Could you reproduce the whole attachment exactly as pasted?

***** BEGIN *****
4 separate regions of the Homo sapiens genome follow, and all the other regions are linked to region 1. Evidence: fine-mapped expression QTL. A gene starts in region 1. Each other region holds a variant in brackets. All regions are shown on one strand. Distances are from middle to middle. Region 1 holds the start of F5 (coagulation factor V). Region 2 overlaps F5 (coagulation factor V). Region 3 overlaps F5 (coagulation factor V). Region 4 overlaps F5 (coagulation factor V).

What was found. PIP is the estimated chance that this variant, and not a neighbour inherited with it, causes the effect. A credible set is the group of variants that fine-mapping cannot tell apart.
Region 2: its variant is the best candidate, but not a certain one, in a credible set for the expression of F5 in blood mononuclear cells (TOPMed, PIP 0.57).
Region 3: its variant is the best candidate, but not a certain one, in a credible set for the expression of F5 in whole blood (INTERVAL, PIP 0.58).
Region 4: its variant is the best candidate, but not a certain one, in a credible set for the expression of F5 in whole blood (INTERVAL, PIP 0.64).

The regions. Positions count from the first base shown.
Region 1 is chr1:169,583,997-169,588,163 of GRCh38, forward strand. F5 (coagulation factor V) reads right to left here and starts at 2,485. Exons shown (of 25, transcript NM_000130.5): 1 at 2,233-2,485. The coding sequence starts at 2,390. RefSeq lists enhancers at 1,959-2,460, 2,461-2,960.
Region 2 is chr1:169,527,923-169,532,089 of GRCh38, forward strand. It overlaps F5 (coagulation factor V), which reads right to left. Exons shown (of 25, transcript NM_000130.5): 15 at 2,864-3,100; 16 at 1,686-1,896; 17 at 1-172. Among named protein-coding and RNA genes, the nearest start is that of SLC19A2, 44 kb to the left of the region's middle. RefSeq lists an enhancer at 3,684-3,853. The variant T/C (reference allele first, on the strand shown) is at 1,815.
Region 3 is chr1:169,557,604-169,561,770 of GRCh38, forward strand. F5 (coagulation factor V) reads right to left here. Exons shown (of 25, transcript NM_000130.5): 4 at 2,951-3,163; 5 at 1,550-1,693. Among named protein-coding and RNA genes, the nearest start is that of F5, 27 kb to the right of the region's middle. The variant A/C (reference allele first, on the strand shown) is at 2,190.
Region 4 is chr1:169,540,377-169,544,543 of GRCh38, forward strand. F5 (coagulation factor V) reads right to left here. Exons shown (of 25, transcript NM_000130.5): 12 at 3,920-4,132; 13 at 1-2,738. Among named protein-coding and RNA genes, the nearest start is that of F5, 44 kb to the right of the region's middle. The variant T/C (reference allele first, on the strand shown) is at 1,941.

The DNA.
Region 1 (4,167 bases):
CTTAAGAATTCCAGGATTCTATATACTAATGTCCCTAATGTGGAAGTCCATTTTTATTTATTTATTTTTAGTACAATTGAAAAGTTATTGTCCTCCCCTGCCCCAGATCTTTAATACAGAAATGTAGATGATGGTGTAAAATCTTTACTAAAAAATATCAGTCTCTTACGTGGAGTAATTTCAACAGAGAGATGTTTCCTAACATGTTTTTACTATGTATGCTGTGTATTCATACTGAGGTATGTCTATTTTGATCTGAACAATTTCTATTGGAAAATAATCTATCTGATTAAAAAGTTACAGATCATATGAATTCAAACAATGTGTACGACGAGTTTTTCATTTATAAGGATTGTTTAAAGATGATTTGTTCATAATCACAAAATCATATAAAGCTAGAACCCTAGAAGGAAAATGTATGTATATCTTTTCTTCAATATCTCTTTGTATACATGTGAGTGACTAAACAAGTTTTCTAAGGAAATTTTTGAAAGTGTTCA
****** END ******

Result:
4 separate regions of the Homo sapiens genome follow, and all the other regions are linked to region 1. Evidence: fine-mapped expression QTL. A gene starts in region 1. Each other region holds a variant in brackets. All regions are shown on one strand. Distances are from middle to middle. Region 1 holds the start of F5 (coagulation factor V). Region 2 overlaps F5 (coagulation factor V). Region 3 overlaps F5 (coagulation factor V). Region 4 overlaps F5 (coagulation factor V).

What was found. PIP is the estimated chance that this variant, and not a neighbour inherited with it, causes the effect. A credible set is the group of variants that fine-mapping cannot tell apart.
Region 2: its variant is the best candidate, but not a certain one, in a credible set for the expression of F5 in blood mononuclear cells (TOPMed, PIP 0.57).
Region 3: its variant is the best candidate, but not a certain one, in a credible set for the expression of F5 in whole blood (INTERVAL, PIP 0.58).
Region 4: its variant is the best candidate, but not a certain one, in a credible set for the expression of F5 in whole blood (INTERVAL, PIP 0.64).

The regions. Positions count from the first base shown.
Region 1 is chr1:169,583,997-169,588,163 of GRCh38, forward strand. F5 (coagulation factor V) reads right to left here and starts at 2,485. Exons shown (of 25, transcript NM_000130.5): 1 at 2,233-2,485. The coding sequence starts at 2,390. RefSeq lists enhancers at 1,959-2,460, 2,461-2,960.
Region 2 is chr1:169,527,923-169,532,089 of GRCh38, forward strand. It overlaps F5 (coagulation factor V), which reads right to left. Exons shown (of 25, transcript NM_000130.5): 15 at 2,864-3,100; 16 at 1,686-1,896; 17 at 1-172. Among named protein-coding and RNA genes, the nearest start is that of SLC19A2, 44 kb to the left of the region's middle. RefSeq lists an enhancer at 3,684-3,853. The variant T/C (reference allele first, on the strand shown) is at 1,815.
Region 3 is chr1:169,557,604-169,561,770 of GRCh38, forward strand. F5 (coagulation factor V) reads right to left here. Exons shown (of 25, transcript NM_000130.5): 4 at 2,951-3,163; 5 at 1,550-1,693. Among named protein-coding and RNA genes, the nearest start is that of F5, 27 kb to the right of the region's middle. The variant A/C (reference allele first, on the strand shown) is at 2,190.
Region 4 is chr1:169,540,377-169,544,543 of GRCh38, forward strand. F5 (coagulation factor V) reads right to left here. Exons shown (of 25, transcript NM_000130.5): 12 at 3,920-4,132; 13 at 1-2,738. Among named protein-coding and RNA genes, the nearest start is that of F5, 44 kb to the right of the region's middle. The variant T/C (reference allele first, on the strand shown) is at 1,941.

The DNA.
Region 1 (4,167 bases):
CTTAAGAATTCCAGGATTCTATATACTAATGTCCCTAATGTGGAAGTCCATTTTTATTTATTTATTTTTAGTACAATTGAAAAGTTATTGTCCTCCCCTGCCCCAGATCTTTAATACAGAAATGTAGATGATGGTGTAAAATCTTTACTAAAAAATATCAGTCTCTTACGTGGAGTAATTTCAACAGAGAGATGTTTCCTAACATGTTTTTACTATGTATGCTGTGTATTCATACTGAGGTATGTCTATTTTGATCTGAACAATTTCTATTGGAAAATAATCTATCTGATTAAAAAGTTACAGATCATATGAATTCAAACAATGTGTACGACGAGTTTTTCATTTATAAGGATTGTTTAAAGATGATTTGTTCATAATCACAAAATCATATAAAGCTAGAACCCTAGAAGGAAAATGTATGTATATCTTTTCTTCAATATCTCTTTGTATACATGTGAGTGACTAAACAAGTTTTCTAAGGAAATTTTTGAAAGTGTTCA